UN DESA warns that thousands of cities worldwide are at high risk of disaster
According to a report by UN Department of Economic and Social Affairs (UNDESA) titled ‘The World Cities in 2018’, approximately 60% of cities around the world with at least 500,000 inhabitants are at high risk of natural disaster.
Out of the 1,146 cities, 679 cities with a population of at least half a million people were vulnerable to either landslides, earthquakes, droughts, volcanic eruptions, floods, or a combination of these natural disasters.
Large cities such as Guatemala City, Tokyo, Manila, and Santiago are exposed to as many as four or five types of natural disasters.
The report also found that mega cities, with inhabitants of more than 10 million, are more exposed. Of the world’s 33 mega cities, 27 are located in less developed areas.
A new report by the UN Office for Disaster Risk Reduction (UNISDR) stated that 1.3 million people have been killed by natural disasters, while 4.4 billion were either injured or left homeless due to disasters in the last twenty years. In order to reduce economic losses and fatalities in cities due to disasters, good infrastructure, strong governance and preparedness are crucial.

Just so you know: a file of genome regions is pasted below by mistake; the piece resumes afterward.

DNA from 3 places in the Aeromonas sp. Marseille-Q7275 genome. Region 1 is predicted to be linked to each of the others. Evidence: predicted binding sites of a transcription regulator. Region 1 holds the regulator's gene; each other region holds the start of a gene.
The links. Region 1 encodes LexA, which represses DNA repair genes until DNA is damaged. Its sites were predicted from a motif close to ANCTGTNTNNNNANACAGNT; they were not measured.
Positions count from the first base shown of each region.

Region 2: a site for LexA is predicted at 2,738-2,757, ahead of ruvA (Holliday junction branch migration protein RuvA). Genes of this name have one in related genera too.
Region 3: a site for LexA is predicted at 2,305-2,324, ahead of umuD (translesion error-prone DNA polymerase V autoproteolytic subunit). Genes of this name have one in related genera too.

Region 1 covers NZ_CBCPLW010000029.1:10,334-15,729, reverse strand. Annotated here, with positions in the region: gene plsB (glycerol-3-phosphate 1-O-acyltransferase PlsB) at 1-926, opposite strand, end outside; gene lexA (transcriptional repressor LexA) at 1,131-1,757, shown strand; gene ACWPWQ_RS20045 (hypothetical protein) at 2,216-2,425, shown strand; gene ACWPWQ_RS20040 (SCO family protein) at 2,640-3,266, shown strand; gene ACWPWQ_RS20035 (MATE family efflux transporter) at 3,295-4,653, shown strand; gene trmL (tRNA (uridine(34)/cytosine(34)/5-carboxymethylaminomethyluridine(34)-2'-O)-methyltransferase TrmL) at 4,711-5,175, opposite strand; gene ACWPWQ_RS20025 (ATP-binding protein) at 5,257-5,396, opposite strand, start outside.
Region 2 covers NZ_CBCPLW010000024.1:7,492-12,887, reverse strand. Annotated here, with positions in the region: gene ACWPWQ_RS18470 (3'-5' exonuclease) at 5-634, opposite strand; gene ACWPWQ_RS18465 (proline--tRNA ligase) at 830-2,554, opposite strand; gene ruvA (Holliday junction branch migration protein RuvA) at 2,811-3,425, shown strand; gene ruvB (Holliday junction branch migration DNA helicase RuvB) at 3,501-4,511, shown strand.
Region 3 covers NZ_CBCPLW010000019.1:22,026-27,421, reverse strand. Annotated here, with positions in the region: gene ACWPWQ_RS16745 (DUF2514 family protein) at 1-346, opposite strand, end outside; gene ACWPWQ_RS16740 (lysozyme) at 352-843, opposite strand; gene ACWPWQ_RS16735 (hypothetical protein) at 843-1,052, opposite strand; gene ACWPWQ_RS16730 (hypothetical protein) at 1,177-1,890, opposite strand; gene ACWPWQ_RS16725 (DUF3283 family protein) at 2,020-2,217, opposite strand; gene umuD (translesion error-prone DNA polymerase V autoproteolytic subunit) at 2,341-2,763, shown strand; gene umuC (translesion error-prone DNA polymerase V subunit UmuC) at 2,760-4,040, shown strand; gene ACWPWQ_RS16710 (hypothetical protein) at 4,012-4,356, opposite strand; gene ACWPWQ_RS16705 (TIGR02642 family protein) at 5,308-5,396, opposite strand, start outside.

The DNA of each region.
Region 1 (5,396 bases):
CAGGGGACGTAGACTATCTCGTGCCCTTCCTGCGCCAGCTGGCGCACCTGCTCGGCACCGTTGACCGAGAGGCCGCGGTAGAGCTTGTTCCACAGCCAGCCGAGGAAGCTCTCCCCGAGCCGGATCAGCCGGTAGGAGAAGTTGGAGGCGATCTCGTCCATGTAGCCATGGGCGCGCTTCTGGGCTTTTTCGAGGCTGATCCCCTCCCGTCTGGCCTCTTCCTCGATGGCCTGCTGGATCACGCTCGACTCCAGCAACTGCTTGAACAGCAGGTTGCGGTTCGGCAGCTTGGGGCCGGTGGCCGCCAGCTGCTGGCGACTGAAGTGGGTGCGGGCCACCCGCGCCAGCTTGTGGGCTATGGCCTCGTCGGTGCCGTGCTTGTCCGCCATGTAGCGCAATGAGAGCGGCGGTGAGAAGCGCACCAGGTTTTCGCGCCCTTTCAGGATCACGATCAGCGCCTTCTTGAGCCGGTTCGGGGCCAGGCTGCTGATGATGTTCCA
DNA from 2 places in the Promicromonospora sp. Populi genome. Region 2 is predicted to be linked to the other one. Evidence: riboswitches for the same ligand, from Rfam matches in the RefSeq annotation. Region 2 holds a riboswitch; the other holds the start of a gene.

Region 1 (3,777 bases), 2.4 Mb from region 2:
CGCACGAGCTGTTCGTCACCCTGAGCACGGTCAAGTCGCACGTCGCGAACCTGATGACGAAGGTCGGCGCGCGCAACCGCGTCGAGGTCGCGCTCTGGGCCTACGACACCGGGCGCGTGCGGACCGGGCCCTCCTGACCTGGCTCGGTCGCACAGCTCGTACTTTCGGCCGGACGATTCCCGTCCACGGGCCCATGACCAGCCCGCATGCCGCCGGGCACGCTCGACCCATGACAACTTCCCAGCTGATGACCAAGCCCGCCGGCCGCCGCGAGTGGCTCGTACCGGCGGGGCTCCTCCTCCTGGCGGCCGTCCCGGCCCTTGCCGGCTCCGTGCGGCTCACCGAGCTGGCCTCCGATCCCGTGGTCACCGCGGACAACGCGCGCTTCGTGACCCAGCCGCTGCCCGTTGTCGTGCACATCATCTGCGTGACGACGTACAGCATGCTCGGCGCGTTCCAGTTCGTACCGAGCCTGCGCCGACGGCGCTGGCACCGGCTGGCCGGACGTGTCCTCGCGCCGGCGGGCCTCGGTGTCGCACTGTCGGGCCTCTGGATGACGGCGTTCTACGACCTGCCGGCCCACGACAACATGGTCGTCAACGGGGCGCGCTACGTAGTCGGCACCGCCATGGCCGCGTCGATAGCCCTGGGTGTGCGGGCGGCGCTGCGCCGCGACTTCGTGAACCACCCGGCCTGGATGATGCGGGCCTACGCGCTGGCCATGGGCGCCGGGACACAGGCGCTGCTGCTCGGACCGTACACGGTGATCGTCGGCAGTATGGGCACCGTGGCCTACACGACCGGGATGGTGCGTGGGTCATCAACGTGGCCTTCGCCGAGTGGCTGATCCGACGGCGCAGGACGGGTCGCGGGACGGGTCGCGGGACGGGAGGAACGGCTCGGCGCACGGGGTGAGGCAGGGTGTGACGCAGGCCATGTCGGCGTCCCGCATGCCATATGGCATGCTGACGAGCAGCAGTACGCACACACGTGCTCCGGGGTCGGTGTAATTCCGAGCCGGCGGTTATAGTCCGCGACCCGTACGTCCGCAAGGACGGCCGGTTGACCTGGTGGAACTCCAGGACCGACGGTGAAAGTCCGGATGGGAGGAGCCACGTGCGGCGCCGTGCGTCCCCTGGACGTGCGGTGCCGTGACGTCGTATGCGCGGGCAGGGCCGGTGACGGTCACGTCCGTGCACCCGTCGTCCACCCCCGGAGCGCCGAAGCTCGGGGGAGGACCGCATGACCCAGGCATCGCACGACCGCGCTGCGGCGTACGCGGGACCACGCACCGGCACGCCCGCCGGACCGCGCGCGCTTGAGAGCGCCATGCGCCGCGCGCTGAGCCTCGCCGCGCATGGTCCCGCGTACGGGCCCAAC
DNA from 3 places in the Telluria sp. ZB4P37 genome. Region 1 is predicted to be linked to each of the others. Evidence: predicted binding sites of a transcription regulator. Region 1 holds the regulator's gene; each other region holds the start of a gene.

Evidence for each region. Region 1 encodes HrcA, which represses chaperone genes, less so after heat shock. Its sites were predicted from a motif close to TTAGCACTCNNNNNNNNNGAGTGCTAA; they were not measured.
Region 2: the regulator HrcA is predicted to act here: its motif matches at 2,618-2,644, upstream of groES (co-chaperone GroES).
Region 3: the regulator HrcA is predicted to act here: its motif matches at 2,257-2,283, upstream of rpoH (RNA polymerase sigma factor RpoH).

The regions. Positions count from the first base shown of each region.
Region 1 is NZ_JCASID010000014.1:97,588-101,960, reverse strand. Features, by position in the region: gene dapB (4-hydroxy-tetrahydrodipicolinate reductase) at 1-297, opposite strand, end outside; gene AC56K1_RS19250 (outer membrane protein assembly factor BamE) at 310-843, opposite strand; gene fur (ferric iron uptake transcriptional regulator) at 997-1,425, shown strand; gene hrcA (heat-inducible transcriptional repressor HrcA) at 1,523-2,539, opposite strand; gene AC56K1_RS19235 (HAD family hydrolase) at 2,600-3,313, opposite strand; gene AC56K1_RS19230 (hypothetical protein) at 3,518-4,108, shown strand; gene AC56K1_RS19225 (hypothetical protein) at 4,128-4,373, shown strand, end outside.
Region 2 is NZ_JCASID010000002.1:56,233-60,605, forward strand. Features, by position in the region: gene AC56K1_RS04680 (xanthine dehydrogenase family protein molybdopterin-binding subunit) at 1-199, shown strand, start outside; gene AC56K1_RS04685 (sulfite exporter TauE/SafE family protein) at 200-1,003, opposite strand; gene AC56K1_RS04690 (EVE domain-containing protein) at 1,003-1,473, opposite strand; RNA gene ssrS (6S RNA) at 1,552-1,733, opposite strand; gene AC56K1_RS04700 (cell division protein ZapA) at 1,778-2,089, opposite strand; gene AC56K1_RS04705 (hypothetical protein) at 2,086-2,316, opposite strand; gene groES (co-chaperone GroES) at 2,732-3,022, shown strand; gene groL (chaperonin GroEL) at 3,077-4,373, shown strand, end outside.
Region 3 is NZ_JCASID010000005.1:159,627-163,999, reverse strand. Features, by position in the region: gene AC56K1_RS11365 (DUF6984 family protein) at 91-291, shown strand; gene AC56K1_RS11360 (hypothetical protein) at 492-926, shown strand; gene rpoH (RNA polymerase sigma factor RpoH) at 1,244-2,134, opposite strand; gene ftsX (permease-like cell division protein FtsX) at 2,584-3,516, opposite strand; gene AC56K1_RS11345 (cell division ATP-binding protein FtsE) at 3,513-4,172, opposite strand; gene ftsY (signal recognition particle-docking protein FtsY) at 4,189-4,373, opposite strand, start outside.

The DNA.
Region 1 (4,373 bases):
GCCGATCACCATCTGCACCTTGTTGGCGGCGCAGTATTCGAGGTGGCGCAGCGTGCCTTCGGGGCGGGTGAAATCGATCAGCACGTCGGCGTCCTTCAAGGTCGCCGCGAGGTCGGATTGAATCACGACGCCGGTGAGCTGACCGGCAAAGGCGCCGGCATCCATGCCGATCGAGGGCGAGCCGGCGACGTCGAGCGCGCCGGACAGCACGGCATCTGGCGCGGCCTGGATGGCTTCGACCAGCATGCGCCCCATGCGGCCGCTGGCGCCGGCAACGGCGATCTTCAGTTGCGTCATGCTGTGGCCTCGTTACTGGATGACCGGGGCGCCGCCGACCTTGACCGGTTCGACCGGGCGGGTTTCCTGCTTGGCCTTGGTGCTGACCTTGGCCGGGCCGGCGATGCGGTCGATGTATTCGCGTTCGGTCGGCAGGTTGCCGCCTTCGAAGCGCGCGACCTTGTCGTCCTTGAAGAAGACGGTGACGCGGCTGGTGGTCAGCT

Danan Gu from UNDESA and the lead author behind the study stated:
“Urban areas produce around 70 to 80 per cent of the world’s economic output and are home to 55 per cent of our population. Such a concentration of people and economic activity means that natural disasters could be potentially costlier and more lethal if they hit cities.”
The study also noted a high level of inequality between high income and low income cities; although cities in developing countries have a lower exposure to economic losses due to disasters, they have a higher mortality risk.
The Building Sustainable and Resilient Cities theme emphasizes the need for cities to protect and preserve human life, highlight the need for cities to absorb the impact of hazards, and limit damage and destruction while continuing to provide infrastructure and services after a crisis.
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Photo Credit: UNDP